For all the hype and money poured into agriculture technology research and development over the past few years, the 2020 PrecisionAg VISION Conference was notable because conference speakers admitted that the task is much harder than they thought it would be. Replacing even the most unskilled agricultural workers with robotics or automation is an incredibly complex job that hasn’t been successfully accomplished yet. Replacing the experience and decision making of row crop growers, consultants, and agronomists is even more daunting.
At the same time, these companies and individuals are dogged in their vision of farming improved by artificial intelligence, machine learning and sensing technology. More importantly, they continually stressed the importance of listening to the farmer’s actual needs, and seeking simplicity and ease of use in the solution. “You can’t make a farmer do anything,” said AMVAC COO Bob Trogele. “You have to provide value that they are willing to buy.”
Attendees checking the farmer box were generally technology managers for large commercial operations, making them among the rarest of U.S. operations. They were looking for a myriad of solutions: from basic logistics, such as making sure there is enough trucks to transport the harvest, basic record keeping for field operations, to predictive analytics that can compute yield from observations conducted early in the season.
“We just bought some new land and trees, and we want a way to ensure we provide consistent care to our trees across the state,” says James Sampel, CIO, Alico. “We need to coordinate tree care, harvest logistics, and repairable assets into one system that also reports financially to management. My job is to design the system that will do this in a cost-effective way and that the teams will actually use.”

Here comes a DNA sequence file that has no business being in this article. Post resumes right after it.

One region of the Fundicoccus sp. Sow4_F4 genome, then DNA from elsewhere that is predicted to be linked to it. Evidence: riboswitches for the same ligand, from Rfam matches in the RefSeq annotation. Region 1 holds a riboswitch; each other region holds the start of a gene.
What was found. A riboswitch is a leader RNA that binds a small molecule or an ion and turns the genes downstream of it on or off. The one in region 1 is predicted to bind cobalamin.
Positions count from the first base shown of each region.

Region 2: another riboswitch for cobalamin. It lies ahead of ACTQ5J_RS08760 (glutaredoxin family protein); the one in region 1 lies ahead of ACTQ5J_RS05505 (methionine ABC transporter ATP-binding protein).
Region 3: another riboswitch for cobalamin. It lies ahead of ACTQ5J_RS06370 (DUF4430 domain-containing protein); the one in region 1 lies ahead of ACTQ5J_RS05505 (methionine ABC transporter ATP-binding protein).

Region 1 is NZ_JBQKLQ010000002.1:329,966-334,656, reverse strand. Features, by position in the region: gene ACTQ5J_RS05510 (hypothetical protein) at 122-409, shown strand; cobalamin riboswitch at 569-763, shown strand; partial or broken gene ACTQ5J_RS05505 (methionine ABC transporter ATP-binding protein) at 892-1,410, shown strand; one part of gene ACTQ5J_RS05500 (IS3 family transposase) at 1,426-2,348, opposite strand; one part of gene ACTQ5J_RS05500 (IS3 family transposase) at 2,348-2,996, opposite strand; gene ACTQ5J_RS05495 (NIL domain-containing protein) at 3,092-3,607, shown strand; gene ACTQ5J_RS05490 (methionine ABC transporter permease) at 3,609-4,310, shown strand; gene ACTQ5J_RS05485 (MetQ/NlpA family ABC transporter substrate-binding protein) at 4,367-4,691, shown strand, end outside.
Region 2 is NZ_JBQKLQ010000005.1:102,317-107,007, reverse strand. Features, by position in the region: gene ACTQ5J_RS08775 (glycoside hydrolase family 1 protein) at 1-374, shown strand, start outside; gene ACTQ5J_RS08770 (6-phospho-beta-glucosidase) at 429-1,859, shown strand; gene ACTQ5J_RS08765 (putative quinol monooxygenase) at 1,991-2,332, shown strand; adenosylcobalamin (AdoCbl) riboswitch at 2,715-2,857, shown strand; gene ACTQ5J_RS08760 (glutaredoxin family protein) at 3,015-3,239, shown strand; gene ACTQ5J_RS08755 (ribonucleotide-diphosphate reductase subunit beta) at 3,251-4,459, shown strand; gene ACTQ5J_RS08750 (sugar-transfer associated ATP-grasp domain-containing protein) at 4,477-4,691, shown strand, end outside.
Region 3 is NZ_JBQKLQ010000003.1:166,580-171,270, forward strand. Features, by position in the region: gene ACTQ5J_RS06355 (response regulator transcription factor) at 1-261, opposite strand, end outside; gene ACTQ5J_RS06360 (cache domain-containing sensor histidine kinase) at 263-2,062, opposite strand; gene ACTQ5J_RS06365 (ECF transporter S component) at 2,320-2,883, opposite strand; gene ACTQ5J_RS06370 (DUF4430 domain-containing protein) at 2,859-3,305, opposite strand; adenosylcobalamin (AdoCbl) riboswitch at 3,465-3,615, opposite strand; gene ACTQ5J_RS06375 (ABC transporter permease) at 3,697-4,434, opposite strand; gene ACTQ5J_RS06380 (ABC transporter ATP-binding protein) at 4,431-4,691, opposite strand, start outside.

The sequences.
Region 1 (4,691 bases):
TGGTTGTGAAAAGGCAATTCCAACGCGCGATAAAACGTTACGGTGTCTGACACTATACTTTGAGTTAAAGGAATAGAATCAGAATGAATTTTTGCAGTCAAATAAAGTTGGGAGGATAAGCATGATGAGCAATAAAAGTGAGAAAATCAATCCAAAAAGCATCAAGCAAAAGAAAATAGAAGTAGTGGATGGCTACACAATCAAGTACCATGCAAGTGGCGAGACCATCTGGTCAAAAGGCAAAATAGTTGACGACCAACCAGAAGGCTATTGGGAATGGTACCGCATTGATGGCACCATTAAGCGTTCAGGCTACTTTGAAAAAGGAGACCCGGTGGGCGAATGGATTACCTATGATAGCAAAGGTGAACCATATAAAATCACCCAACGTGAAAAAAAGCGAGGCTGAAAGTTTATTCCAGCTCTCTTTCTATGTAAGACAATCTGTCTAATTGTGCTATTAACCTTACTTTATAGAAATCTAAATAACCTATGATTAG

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“For example, we are examining the in-field tractor driving patterns of each of our drivers. Why are some drivers more efficient? Can we understand that and train the other drivers to improve efficiency?”
Other farm operations had even more practical questions, “How can technology help me continue to farm next to the suburban development that has grown around my orchards?” asked Matthew Borman, vice president, Orchards, Harry & David.
Speakers shared a variety of projects in the works, such as Taranis, which is working on drone application as a service. CEO and founder Ofir Schlam painted a future picture of drone swarms, each applying product to only the plants that need it, easily and quickly in conditions that are not workable today because of the heavy application equipment.
Others reported on the progress of such programs as Fieldview from Climate Corp., and Xarvio from BASF. Teddy Bekele, SVP and Chief Technology Officer, Land O’ Lakes Inc., took attendees through the precision journey of the company, and the trials along the way. Today the company is testing an Outcome-Based Pricing model, where the company shares in the risk and reward of its customers’ crop decisions.
The Conference would not be complete without a look at the venture capital world, in which a dizzying array of start-ups vie for investment dollars.
Seana Day, Partner, Better Food Ventures, a venture capital firm that tracks more than 1,600 companies in just ag tech, pointed out that food brands are making bigger promises to the consumer, and turning around and demanding more from their farmers, generally in climate and sustainability areas. “Blackrock just came out and said sustainability is one of their investment pillars.”
And thus the talk turned to sustainability, a topic of great interest to everyone surrounding agriculture, and of little interest to farmers, who consider sustainability “making enough money to farm again next year.”
And that really was the message of the conference, that in the end, the ideas and products that are adopted provide a benefit to the grower in ways that they can easily use to become more efficient, effective and profitable.